Jasmine Dreame Wagner is a singular and ephemeral singer/songwriter recording under the moniker of Cabinet of Natural Curiosities. Her debut CD, Vineland, is a collection of fragile songs that begin and meander through creaky fits and starts, marrying pastoral and ambient soundscapes with gentle acoustic guitar strumming and Wagner’s delicate, late-night vocals.
Based in Southbury, CT, Wagner, an Adjunct Professor in creative writing and poetry at Western Connecticut University, has just released her third full-length recording on vinyl, Blue Highways (For Arbors/For Satellites), a collection of sparse, lo-fi recordings that recall Ani Difranco’s nascent recordings but with a touch of the baroque.
There’s plenty of pop and hiss in these recordings to make this a credible entry into the bedroom pop pantheon of artists like Lou Barlow, Kurt Vile or Stephen Jones of Babybird. Wagner’s songs sound at once fragile, but forcefully resilient — she’s no shrinking violet. “The Road,” a laconic and weary beat-driven fuzz guitar anthem showcases Wagner’s multi-tracked vocals. The title track, “Blue Highways” is the strongest and most strident track off the new recording despite its brevity. While her recording of “St. James Infirmary” bears no resemblance to 18th century English folk song, Wagner re-imagines it from the perspective of the ghost.
At first blush, Wagner’s Blue Highways doesn’t deviate from the sound of her earlier recordings, but there’s a certain confidence and swagger to her songwriting abilities and arrangements.
In a recent e-mail exchange with Wagner, the singer-songwriter talks about her process for creating music, her love for old-school analog recording, and her restless desire for movement through travel.
Examiner: Do you embrace a “lo-fi” recording aesthetic, or is that merely a simplistic catch-all label that musicians have to suffer because music critics are appallingly lazy and love to throw art into piles?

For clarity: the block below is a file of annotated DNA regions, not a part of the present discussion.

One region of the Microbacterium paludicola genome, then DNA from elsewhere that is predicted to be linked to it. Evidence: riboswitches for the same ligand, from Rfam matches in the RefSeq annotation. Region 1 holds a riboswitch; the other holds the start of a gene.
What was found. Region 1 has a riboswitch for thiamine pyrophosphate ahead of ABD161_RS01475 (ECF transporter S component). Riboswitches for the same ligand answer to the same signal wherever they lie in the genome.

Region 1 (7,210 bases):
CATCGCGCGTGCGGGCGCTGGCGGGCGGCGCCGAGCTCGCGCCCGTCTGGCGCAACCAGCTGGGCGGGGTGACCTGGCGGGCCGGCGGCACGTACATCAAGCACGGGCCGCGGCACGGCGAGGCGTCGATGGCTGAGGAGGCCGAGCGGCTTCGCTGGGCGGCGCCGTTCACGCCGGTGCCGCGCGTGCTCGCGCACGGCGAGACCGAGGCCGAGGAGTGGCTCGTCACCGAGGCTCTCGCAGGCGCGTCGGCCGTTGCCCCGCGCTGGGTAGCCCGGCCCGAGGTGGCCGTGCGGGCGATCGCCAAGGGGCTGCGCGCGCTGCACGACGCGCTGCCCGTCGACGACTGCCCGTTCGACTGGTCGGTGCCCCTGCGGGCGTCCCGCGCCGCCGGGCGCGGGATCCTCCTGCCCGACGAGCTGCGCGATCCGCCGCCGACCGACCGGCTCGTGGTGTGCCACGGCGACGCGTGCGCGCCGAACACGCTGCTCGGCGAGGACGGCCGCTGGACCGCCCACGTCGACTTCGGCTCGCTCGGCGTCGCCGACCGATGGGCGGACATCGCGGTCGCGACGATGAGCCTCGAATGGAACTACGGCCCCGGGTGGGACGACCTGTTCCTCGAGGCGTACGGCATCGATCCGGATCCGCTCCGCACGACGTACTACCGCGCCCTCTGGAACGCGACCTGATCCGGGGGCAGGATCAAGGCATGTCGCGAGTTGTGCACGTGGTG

JDW: Blue Highways is a “folk” and “lo-fi” record. Alex Reed Wilson (her collaborator on many Cabinet of Curiosities records) and I recorded Blue Highways on our Tascam four and eight-track cassette machines. We recorded the songs that way because the song structures are simple, the set-up was immediate, and the recording didn’t cost us anything. Would we have recorded these songs in a studio if a label were paying the $10,000 (or more)? Sure . . . absolutely! In fact, I’m recording a studio album this spring with a different set of contributors, and it’s going to be different from anything else I’ve ever released.
As for “lo-fi” itself — as a sonic descriptor, it’s evocative of fuzzier, homemade sounds of cassette tape analog recording: simple instrumental arrangements, the warm distortion of the peaking signal, and the gentle midrange hiss of the cassette. There’s a kind of authenticity implied in “lo-fi” recording that seems to be important to musicians (with respect to marketing) these days, a nod to the past where records weren’t glossy, packaged “products” with programmed beats and auto-tuned vocals.
You can hear the room in “lo-fi” recordings – listen for the atmosphere, you can train yourself to hear it. These kinds of details allow a listener a closer look into the artist’s process. If you record in a dead-sound studio room, sure, you can isolate the sound and ultimately have a more pure signal, louder volume, etc., but there there is a charm to listening and hearing how an artist’s environment is present.
The places I’ve lived play a large role in the songs that I write, so it’s only natural that I would like to hear some of those places in my tracks. There are limits to how many tracks you can have and how many effects you can loop in “lo-fi” recording — so you don’t get bogged down with all of the plug-ins and added extras of ProTools. It’s not that I don’t appreciate digital recording programs. There’s a place for them. I’m currently demoing in ProTools right now – I just got a nice computer earlier this year and am finally able to do such things.
Also, I’m not just talking about mainstream pop music when I talk about “auto-tuned packaged products” – most of folk music, the high-end-produced folk music that’s popular these days, has been auto-tuned. You’ll hear it if you really listen.
Our current obsession with “lo-fi” is an indicator of our culture’s attitude towards or lust for authenticity. With so much “product” flooding the market, some artists and marketers will do anything they can to assert that their “product” is the most authentic.
I put “product” in quotes, mostly because thinking about music in terms of being a “product” is gross and creepy to me, and I think it sounds like blogger-speak at a panel discussion at SXSW. The music industry is a business, it’s superficial and focused on the bottom line, like all businesses, and the art comes last. It’s sad that so many artists force a “lo-fi” aesthetic to fit the trend because some guy who majored in music marketing at Berklee tells them it’s a good idea.